This initiative helped implement changes for several vaccines. Between September 1998 and December 1999, VAERS received 121 reports of adverse effects after infants who received the rhesus rotavirus tetravalent (RRV-TV) vaccine developed intussusception. In mid-July 1999, the manufacturer voluntarily stopped distributing this vaccine, and after concluding in an October 1999 review that a higher risk for intussusception exists 1 to 2 weeks after vaccination, the Advisory Committee on Immunization Practices (ACIP) withdrew its recommendation for using this vaccine (Zhou et al., 2003).
VAERS was also valuable in guiding decisions during the polio vaccination campaigns. The oral polio vaccine (OPV) has been used in the United States since 1963 to prevent poliomyelitis, and this vaccine helped eliminate the disease. One of its adverse effects was vaccine-associated paralytic poliomyelitis (VAPP), a neurological complication thought to occur approximately once every 2.4 million vaccine doses, or once in every 750,000 first vaccine doses. VAPP occurs when a mutation is introduced into the live attenuated vaccine virus, by a process known as reversion, and generates a viral strain that is more neurovirulent. In an attempt to reduce the incidence of the VAPP, in September 1996 the ACIP recommended a sequential vaccination schedule in which IPV is followed by OPV. No VAPP reports were received after 1997 and, on the basis of this positive result, in July 1999 the ACIP recommended that IPV be used exclusively in the United States, to prevent polio and, at the same time, to prevent the rare adverse effects caused by OPV (Zhou et al., 2003).
Vaccines & Autism
One of the most fervent public health debates, the connection between vaccines and autism, was fueled by a study published on 28 February 1998 in the Lancet that proposed a link between mumps-measles- rubella (MMR) vaccination and autism (Wakefield et al., 1998; Poland & Spier, 2010). Several concerns were raised in the years after the study was published, and multiple discrepancies emerged upon investigation. Only one of the 12 children described in the study had clear regressive autism, and several participants described as having autism did not have this condition (Deer, 2011). Even though the study indicated that the 12 children were "previously normal," several of them exhibited developmental delay prior to being vaccinated (Deer, 2011). Although the original study described the children as a "consecutive series," it later emerged that they were highly selected (Wakefield et al., 1998; Deer, 2011). In addition, the study did not include control subjects, relied heavily on parental recollection and beliefs, and was conducted for the purpose of litigation (Payne & Mason, 1998; Deer, 2011; Godlee et al., 2011). The article was eventually retracted 12 years later, on 2 February 2010 (Editors of the Lancet, 2010).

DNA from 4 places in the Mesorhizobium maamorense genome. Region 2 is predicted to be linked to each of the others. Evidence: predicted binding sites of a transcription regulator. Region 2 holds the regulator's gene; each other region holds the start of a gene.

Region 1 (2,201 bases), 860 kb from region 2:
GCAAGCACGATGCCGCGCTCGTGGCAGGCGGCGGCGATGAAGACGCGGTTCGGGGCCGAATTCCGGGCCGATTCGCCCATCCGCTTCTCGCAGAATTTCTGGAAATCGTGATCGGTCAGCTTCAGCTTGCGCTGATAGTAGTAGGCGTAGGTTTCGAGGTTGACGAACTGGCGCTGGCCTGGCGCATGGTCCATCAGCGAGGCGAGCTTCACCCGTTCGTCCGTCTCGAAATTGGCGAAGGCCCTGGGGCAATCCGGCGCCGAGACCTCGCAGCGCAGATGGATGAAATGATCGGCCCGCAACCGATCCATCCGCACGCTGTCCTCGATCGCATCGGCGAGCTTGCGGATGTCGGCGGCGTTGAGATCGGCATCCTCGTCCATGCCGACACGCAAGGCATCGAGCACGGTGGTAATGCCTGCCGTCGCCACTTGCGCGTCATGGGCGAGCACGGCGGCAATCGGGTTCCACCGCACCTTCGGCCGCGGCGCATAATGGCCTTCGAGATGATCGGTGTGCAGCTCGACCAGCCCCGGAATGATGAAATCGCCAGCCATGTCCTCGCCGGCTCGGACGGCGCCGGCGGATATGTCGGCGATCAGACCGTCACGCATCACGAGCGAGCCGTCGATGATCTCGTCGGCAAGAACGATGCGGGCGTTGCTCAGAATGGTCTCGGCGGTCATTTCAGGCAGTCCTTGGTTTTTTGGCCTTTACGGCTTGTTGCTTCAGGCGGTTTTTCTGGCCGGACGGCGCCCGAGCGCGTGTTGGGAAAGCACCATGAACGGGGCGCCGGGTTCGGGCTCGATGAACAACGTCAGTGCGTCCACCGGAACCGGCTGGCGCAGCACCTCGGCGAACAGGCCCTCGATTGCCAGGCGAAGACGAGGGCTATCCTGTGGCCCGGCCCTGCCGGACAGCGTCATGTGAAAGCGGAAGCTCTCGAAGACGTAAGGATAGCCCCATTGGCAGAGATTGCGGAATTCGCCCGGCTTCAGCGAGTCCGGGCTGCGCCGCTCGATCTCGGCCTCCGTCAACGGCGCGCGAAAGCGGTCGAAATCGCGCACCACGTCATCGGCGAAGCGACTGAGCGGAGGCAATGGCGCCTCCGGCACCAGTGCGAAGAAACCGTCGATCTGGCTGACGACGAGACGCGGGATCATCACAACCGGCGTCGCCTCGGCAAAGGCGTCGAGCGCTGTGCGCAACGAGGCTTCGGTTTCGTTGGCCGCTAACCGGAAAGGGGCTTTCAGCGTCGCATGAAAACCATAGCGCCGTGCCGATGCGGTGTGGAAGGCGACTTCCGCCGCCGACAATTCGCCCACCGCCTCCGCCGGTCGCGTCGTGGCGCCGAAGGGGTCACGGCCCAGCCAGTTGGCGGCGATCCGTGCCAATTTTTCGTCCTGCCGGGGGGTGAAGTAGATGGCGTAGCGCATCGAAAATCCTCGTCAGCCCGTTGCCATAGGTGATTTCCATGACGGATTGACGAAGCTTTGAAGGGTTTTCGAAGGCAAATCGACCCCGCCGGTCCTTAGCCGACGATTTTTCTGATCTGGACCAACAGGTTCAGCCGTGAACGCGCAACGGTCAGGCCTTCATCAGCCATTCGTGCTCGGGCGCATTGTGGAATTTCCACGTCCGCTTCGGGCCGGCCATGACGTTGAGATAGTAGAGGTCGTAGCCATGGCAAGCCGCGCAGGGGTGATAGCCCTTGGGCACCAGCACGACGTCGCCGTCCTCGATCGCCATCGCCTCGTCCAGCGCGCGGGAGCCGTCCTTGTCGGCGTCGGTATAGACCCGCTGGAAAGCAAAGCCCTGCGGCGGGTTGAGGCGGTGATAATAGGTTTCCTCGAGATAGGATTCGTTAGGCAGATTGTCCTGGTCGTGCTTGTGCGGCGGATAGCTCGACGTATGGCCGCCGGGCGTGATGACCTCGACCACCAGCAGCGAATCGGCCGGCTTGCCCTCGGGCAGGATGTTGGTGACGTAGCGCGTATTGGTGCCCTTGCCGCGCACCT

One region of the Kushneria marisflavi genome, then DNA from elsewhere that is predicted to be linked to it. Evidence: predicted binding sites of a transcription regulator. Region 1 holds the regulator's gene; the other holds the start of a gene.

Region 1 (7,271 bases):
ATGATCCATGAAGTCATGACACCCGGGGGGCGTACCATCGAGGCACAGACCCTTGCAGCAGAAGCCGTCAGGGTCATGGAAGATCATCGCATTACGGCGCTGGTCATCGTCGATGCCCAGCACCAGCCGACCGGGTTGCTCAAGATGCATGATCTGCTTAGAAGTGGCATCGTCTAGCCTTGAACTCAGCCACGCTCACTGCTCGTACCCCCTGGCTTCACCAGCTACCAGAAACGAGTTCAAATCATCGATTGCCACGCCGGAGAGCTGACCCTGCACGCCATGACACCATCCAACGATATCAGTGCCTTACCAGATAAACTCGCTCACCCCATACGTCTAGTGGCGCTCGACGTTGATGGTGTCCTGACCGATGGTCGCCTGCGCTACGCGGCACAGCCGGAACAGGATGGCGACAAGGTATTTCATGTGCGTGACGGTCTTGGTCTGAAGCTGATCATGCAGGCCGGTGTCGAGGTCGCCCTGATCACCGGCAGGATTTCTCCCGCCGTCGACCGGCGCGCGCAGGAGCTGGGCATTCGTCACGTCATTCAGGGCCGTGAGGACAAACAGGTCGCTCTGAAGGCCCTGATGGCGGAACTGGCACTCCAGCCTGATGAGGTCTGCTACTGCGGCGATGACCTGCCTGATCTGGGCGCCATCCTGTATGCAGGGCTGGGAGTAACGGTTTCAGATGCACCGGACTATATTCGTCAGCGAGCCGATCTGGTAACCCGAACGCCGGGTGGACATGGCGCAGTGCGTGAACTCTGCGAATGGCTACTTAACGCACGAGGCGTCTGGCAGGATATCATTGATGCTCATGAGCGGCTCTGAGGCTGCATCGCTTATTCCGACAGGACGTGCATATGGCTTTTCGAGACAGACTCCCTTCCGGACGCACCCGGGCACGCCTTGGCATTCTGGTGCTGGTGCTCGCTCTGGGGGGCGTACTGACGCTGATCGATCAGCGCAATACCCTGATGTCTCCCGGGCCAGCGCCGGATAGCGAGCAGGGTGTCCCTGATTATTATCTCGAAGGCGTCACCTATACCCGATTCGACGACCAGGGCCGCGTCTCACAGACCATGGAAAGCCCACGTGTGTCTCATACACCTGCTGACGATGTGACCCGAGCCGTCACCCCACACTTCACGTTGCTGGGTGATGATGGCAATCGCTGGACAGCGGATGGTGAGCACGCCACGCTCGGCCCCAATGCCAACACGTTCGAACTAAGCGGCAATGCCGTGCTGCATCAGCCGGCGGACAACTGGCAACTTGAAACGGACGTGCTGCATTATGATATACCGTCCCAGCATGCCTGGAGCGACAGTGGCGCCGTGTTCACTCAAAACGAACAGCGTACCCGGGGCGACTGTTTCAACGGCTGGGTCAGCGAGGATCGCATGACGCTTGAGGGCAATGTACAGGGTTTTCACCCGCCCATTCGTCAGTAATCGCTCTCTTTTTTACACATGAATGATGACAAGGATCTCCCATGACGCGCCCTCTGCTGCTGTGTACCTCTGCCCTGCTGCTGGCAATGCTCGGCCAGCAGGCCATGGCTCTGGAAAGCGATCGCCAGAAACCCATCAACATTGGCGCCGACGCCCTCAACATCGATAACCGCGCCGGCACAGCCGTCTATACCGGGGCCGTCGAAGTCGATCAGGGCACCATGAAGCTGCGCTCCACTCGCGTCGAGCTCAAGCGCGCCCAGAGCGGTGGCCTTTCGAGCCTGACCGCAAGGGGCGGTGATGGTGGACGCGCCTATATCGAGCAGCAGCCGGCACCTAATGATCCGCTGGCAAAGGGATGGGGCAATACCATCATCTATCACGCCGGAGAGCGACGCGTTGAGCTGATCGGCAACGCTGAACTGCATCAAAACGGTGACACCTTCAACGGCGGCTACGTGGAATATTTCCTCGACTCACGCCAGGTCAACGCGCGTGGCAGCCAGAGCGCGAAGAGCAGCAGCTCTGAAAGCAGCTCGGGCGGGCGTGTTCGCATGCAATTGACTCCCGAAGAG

Nevertheless, this study significantly contributed to widespread fear of vaccination, resulted in many unvaccinated children, and diverted substantial resources from pursuing the real causes of autism (Oakley & Johnstone, 2004). With many parents reluctant to vaccinate their children, MMR immunization rates in the United Kingdom dropped from >90% before 1998 to ~80% in 2003–2004 (Miller & Reynolds, 2009). A measles outbreak occurred in Ireland between December 1999 and July 2000, leading to the death of three children, and in the United States, the first half of 2008 saw the largest measles outbreak since 2000, when the disease was declared eliminated (McBrien et al., 2003; Gross, 2009).